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Pneumonia

PNEUMONIA:

Pneumonia is an inflammatory condition of the lung.[1] It is often characterized as including inflammation of the parenchyma of the lung (that is, the alveoli) and abnormal alveolar filling with fluid (consolidation and exudation).[2]

The alveoli are microscopic air filled sacs in the lungs responsible for gas exchange. Pneumonia can result from a variety of causes, including infection with bacteria, viruses, fungi, or parasites, and chemical or physical injury to the lungs. Its cause may also be officially described as unknown when infectious causes have been excluded.

Typical symptoms associated with pneumonia include cough, chest pain, fever, and difficulty in breathing. Diagnostic tools include x-rays and examination of the sputum. Treatment depends on the cause of pneumonia; bacterial pneumonia is treated with antibiotics.

Pneumonia is common, occurring in all age groups, and is a leading cause of death among the young, the old, and the chronically ill.[3] Vaccines to prevent certain types of pneumonia are available. The prognosis depends on the type of pneumonia, the treatment, any complications, and the person’s underlying health.

 

 

Pneumonia can be caused by microorganisms, irritants and unknown causes. When pneumonias are grouped this way, infectious causes are the most common type. The symptoms of infectious pneumonia are caused by the invasion of the lungs by microorganisms and by the immune system‘s response to the infection. Although more than one hundred strains of microorganism can cause pneumonia, only a few are responsible for most cases. The most common causes of pneumonia are viruses and bacteria. Less common causes of infectious pneumonia are fungi and parasites.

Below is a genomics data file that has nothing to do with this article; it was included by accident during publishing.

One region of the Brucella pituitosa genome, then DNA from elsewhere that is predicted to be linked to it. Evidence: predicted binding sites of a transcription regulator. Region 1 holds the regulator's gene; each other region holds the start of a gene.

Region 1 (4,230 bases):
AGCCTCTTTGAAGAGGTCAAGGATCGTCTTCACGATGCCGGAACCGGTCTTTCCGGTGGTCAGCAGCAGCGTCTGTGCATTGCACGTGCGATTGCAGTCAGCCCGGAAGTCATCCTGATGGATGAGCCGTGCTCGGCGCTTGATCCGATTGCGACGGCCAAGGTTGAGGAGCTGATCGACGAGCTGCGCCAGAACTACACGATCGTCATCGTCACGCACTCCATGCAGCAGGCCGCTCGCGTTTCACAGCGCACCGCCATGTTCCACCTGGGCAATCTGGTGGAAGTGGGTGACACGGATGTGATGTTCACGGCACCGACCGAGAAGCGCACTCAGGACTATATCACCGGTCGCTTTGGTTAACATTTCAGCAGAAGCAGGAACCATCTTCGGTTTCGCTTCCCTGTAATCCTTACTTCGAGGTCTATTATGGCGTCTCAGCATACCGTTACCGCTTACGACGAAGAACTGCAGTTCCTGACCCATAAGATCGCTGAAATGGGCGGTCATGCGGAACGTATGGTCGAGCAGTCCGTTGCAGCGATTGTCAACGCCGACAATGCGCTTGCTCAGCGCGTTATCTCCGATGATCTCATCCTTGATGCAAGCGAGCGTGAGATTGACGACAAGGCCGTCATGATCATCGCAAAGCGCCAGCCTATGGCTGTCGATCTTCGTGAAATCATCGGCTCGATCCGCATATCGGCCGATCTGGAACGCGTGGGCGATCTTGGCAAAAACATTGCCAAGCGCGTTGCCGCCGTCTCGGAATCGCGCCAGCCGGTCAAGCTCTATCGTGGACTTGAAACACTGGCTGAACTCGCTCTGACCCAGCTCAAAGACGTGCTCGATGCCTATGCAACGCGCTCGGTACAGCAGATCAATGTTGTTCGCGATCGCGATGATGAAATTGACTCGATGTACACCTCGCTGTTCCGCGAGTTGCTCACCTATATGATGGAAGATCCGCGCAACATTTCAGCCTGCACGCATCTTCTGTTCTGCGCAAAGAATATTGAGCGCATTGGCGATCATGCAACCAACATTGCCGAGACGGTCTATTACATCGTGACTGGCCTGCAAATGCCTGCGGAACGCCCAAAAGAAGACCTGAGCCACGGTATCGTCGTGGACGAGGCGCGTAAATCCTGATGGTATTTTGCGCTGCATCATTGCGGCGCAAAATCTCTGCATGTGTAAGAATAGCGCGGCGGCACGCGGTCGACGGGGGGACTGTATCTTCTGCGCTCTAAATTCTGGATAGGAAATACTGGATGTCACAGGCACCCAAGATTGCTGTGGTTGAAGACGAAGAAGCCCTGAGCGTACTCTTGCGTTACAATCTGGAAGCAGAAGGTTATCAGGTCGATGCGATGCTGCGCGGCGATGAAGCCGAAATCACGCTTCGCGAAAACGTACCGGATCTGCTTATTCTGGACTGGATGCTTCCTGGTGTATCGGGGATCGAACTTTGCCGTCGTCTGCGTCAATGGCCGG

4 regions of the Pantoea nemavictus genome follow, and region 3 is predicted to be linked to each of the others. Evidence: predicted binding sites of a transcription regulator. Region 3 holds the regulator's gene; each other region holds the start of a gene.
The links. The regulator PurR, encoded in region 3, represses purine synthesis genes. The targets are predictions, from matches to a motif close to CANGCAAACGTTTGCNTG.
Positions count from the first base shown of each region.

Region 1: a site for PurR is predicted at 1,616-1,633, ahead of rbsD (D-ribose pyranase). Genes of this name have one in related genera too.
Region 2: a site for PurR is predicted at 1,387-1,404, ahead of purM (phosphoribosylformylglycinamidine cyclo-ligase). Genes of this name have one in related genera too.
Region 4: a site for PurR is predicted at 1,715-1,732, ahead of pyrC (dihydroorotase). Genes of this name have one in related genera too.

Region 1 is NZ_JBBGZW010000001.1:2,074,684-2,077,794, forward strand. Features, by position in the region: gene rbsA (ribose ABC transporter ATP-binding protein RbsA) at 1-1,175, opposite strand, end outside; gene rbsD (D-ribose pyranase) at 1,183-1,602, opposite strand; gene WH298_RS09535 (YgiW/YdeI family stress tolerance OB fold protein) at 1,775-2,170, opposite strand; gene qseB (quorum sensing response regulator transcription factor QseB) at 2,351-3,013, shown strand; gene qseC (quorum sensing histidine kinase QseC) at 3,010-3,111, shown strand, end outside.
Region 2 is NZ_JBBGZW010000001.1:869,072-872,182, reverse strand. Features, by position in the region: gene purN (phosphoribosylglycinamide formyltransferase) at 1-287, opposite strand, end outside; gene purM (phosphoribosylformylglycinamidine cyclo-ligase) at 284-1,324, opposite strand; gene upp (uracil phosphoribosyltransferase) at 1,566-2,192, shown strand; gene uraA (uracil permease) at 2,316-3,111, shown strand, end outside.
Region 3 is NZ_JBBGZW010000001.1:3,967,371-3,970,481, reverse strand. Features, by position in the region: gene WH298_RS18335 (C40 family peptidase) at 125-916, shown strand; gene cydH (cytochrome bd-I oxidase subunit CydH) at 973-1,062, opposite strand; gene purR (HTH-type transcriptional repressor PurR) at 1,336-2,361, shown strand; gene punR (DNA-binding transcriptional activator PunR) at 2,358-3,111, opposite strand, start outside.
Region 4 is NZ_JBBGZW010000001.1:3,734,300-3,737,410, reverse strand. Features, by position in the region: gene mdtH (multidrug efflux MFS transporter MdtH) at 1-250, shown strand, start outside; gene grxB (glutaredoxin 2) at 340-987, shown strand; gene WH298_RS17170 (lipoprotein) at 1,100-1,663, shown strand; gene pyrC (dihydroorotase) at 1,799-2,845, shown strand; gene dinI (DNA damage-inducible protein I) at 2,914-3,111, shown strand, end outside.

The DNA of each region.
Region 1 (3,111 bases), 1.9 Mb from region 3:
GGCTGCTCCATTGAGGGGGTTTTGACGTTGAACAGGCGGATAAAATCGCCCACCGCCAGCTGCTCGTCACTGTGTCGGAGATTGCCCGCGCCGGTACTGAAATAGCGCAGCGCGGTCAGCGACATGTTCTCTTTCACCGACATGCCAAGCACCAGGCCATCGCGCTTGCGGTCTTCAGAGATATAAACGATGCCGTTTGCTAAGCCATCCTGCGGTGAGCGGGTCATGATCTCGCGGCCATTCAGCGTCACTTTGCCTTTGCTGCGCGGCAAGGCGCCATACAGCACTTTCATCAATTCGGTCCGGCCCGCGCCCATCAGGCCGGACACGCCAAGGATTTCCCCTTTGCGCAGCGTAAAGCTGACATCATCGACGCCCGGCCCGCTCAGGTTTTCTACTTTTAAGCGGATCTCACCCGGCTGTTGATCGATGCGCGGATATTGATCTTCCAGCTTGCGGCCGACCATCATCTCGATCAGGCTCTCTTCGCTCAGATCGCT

Signs and symptoms

http://upload.wikimedia.org/wikipedia/commons/f/fb/New_Pneumonia_cartoon.jpg

 

Pneumonia fills the lung’s alveoli with fluid, keeping oxygen from reaching the bloodstream. The alveolus on the left is normal, while the alveolus on the right is full of fluid from pneumonia.

 

 

Main symptoms of infectious pneumonia, click play to hear the sounds of an actual Pneumonia Patient.

Crackles heard in the lungs of a person with pneumonia using a stethoscope.

Problems listening to this file? See media help.

 

 

People with infectious pneumonia often have a cough producing greenish or yellow sputum, or phlegm and a high fever that may be accompanied by shaking chills. Shortness of breath is also common, as is pleuritic chest pain, a sharp or stabbing pain, either experienced during deep breaths or coughs or worsened by them. People with pneumonia may cough up blood, experience headaches, or develop sweaty and clammy skin. Other possible symptoms are loss of appetite, fatigue, blueness of the skin, nausea, vomiting, mood swings, and joint pains or muscle aches. Less common forms of pneumonia can cause other symptoms; for instance, pneumonia caused by Legionella may cause abdominal pain and diarrhea, while pneumonia caused by tuberculosis or Pneumocystis may cause only weight loss and night sweats. In elderly people, manifestations of pneumonia are seldom typical. They may develop a new or worsening confusion (delirium) or may experience unsteadiness, leading to falls. Infants with pneumonia may have many of the symptoms above, but in many cases they are simply sleepy or have a decreased appetite.[9]

 

 

See also

References

  1. ^ pneumonia at eMedicine Dictionary
  2. ^ pneumonia at Dorland’s Medical Dictionary
  3. ^ “Causes of death in neonates and children under five in the world (2004)”. World Health Organization.. 2008. http://www.who.int/entity/child_adolescent_health/media/causes_death_u5_neonates_2004.pdf.
  4. ^ a b c d Table 13-7 in: Mitchell, Richard Sheppard; Kumar, Vinay; Abbas, Abul K.; Fausto, Nelson (2007). Robbins Basic Pathology (8th ed.). Philadelphia: Saunders. ISBN 1-4160-2973-7.
  5. ^ “UpToDate Inc.”. http://www.uptodate.com/online/content/topic.do?topicKey=pedi_id/18313&selectedTitle=1~1&source=search_result.
  6. ^ Krause DC, Balish MF (February 2004). “Cellular engineering in a minimal microbe: structure and assembly of the terminal organelle of Mycoplasma pneumoniae”. Mol. Microbiol. 51 (4): 917–24. doi:10.1046/j.1365-2958.2003.03899.x. PMID 14763969.
  7. ^ Girard TD, Bernard GR (March 2007). “Mechanical ventilation in ARDS: a state-of-the-art review”. Chest 131 (3): 921–9. doi:10.1378/chest.06-1515. PMID 17356115.

November 26, 2010 - Posted by | Blood, Lungs | , ,

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